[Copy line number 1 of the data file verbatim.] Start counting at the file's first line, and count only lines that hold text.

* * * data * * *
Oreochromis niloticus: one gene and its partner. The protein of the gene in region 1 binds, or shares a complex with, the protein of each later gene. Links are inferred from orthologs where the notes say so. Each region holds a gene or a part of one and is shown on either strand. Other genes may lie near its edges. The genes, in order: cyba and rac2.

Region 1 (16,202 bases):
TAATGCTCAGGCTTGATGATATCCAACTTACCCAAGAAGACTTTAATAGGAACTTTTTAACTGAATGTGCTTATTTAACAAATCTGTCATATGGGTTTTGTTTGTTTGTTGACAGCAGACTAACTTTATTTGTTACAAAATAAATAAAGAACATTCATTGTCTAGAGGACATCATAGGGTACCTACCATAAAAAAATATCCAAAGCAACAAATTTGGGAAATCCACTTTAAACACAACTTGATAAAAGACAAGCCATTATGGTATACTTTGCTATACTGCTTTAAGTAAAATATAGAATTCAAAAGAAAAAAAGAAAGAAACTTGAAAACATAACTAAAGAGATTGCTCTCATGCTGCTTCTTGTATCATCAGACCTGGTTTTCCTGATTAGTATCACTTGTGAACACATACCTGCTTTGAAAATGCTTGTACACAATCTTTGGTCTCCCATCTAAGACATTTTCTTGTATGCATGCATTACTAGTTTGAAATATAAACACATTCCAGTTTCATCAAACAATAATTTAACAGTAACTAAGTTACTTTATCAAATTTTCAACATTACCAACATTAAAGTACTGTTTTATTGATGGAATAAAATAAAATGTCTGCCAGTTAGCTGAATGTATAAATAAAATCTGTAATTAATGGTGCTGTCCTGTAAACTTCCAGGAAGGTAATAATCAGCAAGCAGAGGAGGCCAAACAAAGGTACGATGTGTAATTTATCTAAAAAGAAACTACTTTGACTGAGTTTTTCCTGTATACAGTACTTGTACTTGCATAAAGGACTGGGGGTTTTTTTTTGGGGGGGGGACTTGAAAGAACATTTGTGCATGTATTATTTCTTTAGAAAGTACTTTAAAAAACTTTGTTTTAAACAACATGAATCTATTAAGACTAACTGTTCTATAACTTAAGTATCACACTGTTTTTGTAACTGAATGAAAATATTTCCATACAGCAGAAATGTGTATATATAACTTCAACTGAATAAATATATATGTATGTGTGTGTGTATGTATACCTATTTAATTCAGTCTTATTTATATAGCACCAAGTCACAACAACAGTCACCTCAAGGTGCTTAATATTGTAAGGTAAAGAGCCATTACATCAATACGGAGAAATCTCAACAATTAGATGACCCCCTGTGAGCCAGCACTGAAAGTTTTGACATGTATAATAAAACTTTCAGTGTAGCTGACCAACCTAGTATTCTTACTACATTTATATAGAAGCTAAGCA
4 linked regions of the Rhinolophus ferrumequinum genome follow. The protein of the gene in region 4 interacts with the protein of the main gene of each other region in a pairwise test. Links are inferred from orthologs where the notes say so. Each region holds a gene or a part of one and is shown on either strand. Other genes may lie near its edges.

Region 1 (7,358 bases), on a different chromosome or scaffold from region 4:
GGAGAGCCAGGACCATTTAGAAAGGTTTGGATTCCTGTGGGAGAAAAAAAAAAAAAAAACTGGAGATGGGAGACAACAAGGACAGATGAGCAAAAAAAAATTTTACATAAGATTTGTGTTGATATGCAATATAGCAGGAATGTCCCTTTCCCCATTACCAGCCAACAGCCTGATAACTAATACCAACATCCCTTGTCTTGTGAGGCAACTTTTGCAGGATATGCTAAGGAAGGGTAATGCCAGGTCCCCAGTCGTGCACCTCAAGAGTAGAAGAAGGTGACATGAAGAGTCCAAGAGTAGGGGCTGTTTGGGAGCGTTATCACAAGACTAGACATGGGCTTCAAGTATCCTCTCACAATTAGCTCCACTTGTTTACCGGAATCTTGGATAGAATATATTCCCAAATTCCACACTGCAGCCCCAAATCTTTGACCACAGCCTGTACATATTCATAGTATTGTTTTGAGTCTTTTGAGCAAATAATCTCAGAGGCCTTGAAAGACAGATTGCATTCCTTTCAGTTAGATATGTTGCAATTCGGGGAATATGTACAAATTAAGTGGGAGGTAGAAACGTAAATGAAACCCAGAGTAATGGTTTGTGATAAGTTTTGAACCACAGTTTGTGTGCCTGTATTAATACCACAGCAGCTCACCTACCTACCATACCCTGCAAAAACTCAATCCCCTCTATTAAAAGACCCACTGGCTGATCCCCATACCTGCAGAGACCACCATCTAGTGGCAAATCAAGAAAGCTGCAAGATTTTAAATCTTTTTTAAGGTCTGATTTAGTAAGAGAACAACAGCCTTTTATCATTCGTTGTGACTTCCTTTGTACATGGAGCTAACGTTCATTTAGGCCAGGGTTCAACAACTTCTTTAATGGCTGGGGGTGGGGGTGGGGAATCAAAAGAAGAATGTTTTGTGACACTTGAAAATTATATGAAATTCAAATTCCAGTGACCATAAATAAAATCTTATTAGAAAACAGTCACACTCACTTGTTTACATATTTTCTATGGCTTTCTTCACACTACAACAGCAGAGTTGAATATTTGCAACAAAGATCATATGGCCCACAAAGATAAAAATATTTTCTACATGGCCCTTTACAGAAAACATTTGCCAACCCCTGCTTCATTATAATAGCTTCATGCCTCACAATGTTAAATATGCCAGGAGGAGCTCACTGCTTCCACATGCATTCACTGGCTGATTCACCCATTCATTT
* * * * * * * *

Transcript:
Oreochromis niloticus: one gene and its partner. The protein of the gene in region 1 binds, or shares a complex with, the protein of each later gene. Links are inferred from orthologs where the notes say so. Each region holds a gene or a part of one and is shown on either strand. Other genes may lie near its edges. The genes, in order: cyba and rac2.